During the April crisis, participated in the negotiations about a new agreement with Interim Government. Suggested that Social Revolutionaries enter the Government and Mensheviks stay out, "in order to protect it in front of the masses". On May 1, 1917, fearing, according to his words, "collective resignation of the bourgeois cabinet" and aggravation of the political crisis, participated in the negotiations on creating a coalition government. At the all-Russian conference of Menshevik and united organizations in Petrograd on May 7 thru 12, 1917, was reelected to the Organization Committee of RSDRP.

Opening the First all-Russian Congress of the Councils of Workers and Soldiers' Deputies (June 3 thru 24, 1917), stated that the political moment that the country was going through, was "rather critical". Saw a solution in the "uniting of all revolutionary forces" (quoted by: First Congress of the Soviets, vol. 1, p. 4); was elected the chairman of the congress; on June 9, initiated the discussion regarding a demonstration that the Bolsheviks were planning to conduct on June 10 saying, "...the day of tomorrow can be fatal" (quoted by: ibid, p.375); was elected a member of all-Russian Central Executive Committee of the Councils of Workers and Soldiers' Deputies "out of party lists"; headed its Presidium.

In July 1917, condemned the Bolsheviks as instigators and conspirators, stated the complete support of the Soviets for the Interim Government, but denounced accusations of espionage for Germany brought against Lenin and RSDRP(b).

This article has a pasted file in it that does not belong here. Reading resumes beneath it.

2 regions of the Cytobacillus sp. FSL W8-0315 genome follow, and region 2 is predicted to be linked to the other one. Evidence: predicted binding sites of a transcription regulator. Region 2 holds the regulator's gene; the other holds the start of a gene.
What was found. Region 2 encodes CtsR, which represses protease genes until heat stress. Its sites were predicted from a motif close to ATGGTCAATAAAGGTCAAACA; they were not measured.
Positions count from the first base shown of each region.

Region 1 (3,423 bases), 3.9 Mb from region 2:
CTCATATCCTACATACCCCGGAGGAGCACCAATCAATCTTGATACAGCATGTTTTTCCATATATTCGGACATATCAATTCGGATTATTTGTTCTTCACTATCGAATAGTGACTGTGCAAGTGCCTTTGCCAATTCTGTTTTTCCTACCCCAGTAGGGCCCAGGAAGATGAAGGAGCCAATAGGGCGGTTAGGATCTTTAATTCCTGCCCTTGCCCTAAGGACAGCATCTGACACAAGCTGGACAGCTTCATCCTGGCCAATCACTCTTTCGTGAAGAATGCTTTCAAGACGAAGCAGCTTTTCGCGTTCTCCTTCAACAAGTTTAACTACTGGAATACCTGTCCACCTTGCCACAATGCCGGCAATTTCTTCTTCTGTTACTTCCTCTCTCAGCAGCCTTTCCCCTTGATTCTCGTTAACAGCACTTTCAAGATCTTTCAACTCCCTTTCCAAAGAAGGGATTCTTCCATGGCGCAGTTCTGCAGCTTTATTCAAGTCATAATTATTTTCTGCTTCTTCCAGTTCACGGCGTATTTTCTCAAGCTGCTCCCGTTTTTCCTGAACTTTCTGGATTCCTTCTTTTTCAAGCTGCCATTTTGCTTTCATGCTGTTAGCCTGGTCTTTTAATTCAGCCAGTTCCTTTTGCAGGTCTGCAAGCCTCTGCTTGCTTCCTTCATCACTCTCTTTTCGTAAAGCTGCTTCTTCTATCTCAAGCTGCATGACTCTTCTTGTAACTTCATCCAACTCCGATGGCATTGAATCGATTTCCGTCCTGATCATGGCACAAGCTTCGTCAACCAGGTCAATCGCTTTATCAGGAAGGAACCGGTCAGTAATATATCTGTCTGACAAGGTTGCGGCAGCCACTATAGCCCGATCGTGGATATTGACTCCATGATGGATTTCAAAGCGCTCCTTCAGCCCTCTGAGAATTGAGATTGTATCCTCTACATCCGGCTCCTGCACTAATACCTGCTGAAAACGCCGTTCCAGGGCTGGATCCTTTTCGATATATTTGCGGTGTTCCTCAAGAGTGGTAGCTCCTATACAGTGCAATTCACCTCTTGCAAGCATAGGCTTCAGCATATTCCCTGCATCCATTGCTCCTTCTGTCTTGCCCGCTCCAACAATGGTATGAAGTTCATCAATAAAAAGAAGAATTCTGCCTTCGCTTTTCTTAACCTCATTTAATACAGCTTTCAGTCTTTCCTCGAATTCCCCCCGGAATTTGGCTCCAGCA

From August 12 thru 15, 1917, participated in the State Meeting in Moscow. On August 14, on behalf of all-Russian Central Executive Committee, announced the Declaration of revolutionary democracy, "On behalf of its Soviets of the workers', peasants', and soldiers' deputies, the revolutionary democracy did not strive for the power, did not search monopolies for itself. It was ready to support any power capable of guarding the interests of the country and the revolution" (quoted by: State Meeting, p.78). The Declaration stipulated that the socialists did not defend the interests of separate classes or groups, but rather the general interests of Russia and the revolution; it appealed to organizing the country's defense, but did not contain a regular for the soviets peace formula "without annexations and contributions"; it contained measures for recovery of the economy and the social life and stated the inadmissibility of solving the national issue "on the spur of the moment, by setting apart Russia's territories from Russia" (quoted by: ibid, p. 79-80). At the meeting of Petrograd Soviet of Workers' and Soldiers' Deputies on August 18, was one of the four deputies to vote against the abolition of the death penalty in the navy. At the Mensheviks' Reunification Meeting (Petrograd, August 18 thru 26, 1917), was elected to the Central Committee of the united RSDRP on the "defenders" nominee list. During L.G. Kornilov's attack, addressed to Kronstadt residents for assistance, who were charged with the defense of the all-Russian Central Executive Committee of the Soviet of Workers' and Soldiers' Deputies and Interim Government; was a member of the Committee for the people's struggle with the counter-revolution.